I recalled an interview I’d heard on NPR with that late Jewish culinary historian Rabbi Gil Marks, in which he described Jewish food/Kosher cuisine not as innovative, but as adaptive to its communities and environments. When considering his words kosher bacon does not seem like an oxymoron in New York in the early 21st Century. It was then that I decided to spring for the good stuff—Grow and Behold’s bacon cubes—in honor of my Shabbat meal, which I closed by serving another oxymoron: a meat dessert.
And so, from my kosher to yours, here are two sure-fire, bacon-infused recipes for your enjoyment.
Bacon Mushroom Chicken with Gnocchi (6 servings)
6 oz. beef bacon cubes, or beef bacon slices cut into small pieces
½ cup all-purpose flour
Salt & Pepper
6 chicken legs, about 3 lbs.
2 onions, chopped
6 cloves of garlic, chopped
12 oz. sliced mixed mushrooms
1/3 cup dry white wine
2 ½ – 3 cups chicken stock
6-8 sprigs of fresh thyme
16 oz. gnocchi
— *Crisp bacon in a large oven-proof pan over medium-high heat, remove from pan and allow to drain on paper towels.
— Place flour in a shallow pan. Season chicken legs with salt and pepper. Dredge chicken legs in flour, shaking off excess flour before cooking chicken skin side down in the hot bacon grease, until golden brown (12-15 minutes). Flip chicken and cook the other side for 10 minutes. Transfer to a platter.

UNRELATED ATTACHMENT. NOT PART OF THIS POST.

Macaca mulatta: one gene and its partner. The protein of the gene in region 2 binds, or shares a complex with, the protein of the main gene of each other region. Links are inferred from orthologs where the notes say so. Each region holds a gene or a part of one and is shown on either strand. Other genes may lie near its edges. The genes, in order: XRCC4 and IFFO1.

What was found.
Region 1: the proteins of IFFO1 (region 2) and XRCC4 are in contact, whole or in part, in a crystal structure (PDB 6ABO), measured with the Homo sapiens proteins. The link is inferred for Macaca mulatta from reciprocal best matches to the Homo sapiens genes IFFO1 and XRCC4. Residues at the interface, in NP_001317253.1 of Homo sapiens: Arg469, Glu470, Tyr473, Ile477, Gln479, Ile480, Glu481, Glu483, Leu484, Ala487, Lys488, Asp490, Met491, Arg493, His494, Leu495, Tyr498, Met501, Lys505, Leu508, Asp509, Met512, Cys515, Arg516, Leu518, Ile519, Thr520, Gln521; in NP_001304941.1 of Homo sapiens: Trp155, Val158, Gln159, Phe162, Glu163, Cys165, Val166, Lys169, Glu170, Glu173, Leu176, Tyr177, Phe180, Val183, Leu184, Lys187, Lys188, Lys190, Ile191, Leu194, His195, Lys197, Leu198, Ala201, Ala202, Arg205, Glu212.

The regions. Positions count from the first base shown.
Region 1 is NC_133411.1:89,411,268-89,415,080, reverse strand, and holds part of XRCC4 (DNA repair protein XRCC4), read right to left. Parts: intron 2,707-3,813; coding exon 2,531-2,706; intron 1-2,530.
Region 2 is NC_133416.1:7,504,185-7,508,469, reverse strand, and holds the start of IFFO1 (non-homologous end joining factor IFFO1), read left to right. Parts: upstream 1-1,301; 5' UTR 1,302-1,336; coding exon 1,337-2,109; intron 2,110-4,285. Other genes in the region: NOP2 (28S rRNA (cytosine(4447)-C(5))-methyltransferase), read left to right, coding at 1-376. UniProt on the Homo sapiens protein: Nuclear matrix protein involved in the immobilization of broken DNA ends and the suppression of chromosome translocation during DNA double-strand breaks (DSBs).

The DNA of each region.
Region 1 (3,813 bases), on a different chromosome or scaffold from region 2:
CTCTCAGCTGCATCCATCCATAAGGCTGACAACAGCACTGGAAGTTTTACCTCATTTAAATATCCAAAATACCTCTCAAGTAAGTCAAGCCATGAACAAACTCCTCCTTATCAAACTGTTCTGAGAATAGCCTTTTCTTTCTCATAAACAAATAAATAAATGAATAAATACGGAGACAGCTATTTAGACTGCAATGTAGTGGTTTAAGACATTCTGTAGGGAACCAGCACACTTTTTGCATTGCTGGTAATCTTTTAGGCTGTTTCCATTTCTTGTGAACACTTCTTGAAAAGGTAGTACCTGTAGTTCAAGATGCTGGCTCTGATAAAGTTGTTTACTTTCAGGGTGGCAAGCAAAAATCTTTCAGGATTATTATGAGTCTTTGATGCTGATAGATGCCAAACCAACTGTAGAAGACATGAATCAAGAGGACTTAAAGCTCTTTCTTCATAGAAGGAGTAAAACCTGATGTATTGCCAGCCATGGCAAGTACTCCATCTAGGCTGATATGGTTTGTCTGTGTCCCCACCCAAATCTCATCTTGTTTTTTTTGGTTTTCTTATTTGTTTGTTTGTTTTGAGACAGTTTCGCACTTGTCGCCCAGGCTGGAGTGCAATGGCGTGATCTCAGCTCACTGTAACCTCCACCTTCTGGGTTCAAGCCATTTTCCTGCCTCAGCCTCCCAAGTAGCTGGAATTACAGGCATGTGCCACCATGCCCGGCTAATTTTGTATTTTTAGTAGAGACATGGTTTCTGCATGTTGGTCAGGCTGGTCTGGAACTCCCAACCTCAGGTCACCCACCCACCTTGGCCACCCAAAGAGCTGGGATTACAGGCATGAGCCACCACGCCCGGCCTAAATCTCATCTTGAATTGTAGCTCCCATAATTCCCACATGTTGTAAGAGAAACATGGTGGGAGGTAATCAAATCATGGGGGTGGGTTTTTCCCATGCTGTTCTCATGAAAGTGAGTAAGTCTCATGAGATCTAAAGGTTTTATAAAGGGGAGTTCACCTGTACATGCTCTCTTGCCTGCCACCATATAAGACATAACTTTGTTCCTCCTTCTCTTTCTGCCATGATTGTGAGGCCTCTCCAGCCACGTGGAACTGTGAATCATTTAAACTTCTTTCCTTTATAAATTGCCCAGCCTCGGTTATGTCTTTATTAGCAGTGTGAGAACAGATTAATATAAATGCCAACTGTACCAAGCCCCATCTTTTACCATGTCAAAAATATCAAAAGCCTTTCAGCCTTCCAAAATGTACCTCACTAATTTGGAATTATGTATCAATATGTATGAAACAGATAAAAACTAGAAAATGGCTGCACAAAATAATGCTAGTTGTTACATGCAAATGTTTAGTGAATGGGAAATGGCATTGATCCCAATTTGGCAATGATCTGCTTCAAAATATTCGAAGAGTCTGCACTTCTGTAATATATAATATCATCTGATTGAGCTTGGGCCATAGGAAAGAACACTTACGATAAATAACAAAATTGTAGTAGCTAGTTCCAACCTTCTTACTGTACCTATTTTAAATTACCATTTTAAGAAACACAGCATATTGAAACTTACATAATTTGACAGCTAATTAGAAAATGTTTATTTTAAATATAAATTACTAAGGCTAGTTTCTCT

— Cook chopped onions and garlic in the pan for 2-3 minutes or until softened. Pour in white wine and scrape up the browned bits on the bottom of the pan, mixing together until the liquid is mostly evaporated (1 minute).
— Add sliced mushrooms and stir into onion mixture until shiny and slightly browned (1-2 minutes). Pour in the chicken stock, return the chicken to the pan, scatter sprigs of thyme on top. Heat oven to 300 F.
— Allow to simmer uncovered on the stove top until oven reaches the desired temperature. Cover pan and place in oven and cook for 1 ½ hours.
— To serve: Prepare gnocchi according to package directions. Place chicken with mushroom sauce on top of a platter or bowl of prepared gnocchi. Garnish with the reserved crisped bacon. Yum!
* If the bacon is sufficiently marbled with fat you do not need to supplement with cooking oil to crisp; it will sizzle in its own fat. However I have discovered turkey bacon could sometimes use a jump-start with a drop or two of oil.
3 tablespoon packed brown sugar
2 tablespoon apple cider vinegar
2 tablespoons maple syrup
1 tablespoon soy sauce
Freshly ground pepper
½ lb. thick cut beef bacon
— Preheat oven to 350 F.
— Mix all ingredients, except for bacon, in a small bowl.
— Space bacon slices over a cooling rack placed over a baking sheet (to catch the grease).
— Bake for 10 minutes and then flip pieces over and bake for 5 minutes. Brush the brown sugar mixture on both sides and then bake for 5 minutes.
— Flip the bacon and brush with the brown sugar mixture in 5-minute increments for 40 minutes. Allow to cool.
Rachel Harkham is the author of Get Cooking! A Jewish American Family Cookbook. You can find more of her recipes here.